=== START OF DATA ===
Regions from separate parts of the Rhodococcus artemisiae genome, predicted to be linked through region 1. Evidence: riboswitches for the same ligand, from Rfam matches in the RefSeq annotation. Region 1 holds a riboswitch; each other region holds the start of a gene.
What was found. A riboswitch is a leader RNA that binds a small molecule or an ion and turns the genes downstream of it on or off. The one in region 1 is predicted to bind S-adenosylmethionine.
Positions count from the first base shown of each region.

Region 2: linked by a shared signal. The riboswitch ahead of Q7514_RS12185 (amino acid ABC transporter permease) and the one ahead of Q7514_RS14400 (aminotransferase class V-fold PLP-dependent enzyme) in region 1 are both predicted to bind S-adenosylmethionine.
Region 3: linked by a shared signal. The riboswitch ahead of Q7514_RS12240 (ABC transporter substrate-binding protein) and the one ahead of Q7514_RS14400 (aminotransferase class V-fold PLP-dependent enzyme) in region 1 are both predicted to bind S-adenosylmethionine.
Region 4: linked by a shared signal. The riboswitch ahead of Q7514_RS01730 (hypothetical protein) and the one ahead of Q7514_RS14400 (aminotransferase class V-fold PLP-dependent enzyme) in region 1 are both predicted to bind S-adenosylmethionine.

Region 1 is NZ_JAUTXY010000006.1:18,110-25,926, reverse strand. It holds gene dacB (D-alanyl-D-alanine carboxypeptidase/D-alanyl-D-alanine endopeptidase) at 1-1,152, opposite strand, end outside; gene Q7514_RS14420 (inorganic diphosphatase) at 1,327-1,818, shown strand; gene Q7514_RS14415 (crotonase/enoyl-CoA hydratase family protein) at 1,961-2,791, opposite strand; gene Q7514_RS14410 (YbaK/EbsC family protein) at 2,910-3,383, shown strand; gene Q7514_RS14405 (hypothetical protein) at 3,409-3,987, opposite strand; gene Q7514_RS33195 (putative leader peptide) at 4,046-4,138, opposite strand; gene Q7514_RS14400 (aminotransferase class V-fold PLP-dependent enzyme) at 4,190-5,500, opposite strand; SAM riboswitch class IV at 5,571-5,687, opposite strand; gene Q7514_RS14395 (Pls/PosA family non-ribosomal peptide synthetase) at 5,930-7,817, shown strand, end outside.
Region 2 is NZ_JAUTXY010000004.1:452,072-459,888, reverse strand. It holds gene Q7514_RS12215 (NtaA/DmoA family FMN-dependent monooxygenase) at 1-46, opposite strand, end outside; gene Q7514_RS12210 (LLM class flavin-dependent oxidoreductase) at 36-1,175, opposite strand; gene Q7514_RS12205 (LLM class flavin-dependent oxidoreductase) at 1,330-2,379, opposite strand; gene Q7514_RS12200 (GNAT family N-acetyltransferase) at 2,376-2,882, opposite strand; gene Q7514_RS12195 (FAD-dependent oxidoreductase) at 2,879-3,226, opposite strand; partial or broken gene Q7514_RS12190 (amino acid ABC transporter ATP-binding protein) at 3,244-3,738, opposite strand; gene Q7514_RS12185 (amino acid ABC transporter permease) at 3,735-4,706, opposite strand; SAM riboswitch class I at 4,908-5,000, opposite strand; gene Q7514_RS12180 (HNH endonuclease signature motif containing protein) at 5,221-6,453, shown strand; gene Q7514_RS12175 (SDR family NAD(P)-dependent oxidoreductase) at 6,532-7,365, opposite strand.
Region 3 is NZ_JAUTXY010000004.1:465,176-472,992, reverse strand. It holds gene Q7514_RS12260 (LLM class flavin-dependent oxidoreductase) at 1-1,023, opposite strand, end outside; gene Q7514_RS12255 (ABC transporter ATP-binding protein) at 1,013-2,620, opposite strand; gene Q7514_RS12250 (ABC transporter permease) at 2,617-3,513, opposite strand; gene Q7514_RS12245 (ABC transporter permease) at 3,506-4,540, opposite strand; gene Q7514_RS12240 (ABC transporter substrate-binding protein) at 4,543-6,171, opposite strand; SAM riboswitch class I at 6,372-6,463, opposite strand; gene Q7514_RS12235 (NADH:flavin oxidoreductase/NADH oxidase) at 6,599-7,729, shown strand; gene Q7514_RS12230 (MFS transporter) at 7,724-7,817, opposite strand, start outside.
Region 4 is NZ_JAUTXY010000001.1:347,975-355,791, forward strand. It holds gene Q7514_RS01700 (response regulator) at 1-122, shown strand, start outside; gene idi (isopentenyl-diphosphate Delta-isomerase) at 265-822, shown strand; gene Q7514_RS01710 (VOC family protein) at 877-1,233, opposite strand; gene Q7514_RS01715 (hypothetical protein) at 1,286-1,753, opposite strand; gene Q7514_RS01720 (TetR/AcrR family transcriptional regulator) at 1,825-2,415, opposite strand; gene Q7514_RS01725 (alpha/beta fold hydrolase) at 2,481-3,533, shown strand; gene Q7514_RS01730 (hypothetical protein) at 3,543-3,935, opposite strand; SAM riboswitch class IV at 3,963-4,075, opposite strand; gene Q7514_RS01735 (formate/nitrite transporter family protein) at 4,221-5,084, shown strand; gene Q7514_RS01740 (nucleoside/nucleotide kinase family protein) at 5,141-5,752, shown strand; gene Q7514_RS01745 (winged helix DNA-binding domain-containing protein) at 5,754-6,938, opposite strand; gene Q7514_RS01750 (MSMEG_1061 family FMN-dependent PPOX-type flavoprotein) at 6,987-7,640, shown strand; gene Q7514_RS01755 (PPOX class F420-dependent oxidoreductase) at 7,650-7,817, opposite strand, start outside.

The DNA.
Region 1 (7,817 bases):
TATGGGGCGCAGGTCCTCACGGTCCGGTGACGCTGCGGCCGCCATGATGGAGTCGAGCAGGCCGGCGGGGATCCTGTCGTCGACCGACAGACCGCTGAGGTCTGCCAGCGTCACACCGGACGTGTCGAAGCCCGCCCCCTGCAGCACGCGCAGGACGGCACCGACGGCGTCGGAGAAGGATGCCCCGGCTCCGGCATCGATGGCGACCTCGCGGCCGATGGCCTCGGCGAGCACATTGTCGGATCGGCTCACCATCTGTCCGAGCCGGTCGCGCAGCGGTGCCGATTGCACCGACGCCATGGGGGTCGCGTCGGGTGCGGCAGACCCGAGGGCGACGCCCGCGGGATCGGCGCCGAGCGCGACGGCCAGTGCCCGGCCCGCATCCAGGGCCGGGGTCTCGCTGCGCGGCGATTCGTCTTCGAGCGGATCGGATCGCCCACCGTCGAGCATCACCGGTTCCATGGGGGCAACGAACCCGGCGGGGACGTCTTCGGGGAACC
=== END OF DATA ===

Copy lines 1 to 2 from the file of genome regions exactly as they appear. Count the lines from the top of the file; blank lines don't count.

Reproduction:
Regions from separate parts of the Rhodococcus artemisiae genome, predicted to be linked through region 1. Evidence: riboswitches for the same ligand, from Rfam matches in the RefSeq annotation. Region 1 holds a riboswitch; each other region holds the start of a gene.
What was found. A riboswitch is a leader RNA that binds a small molecule or an ion and turns the genes downstream of it on or off. The one in region 1 is predicted to bind S-adenosylmethionine.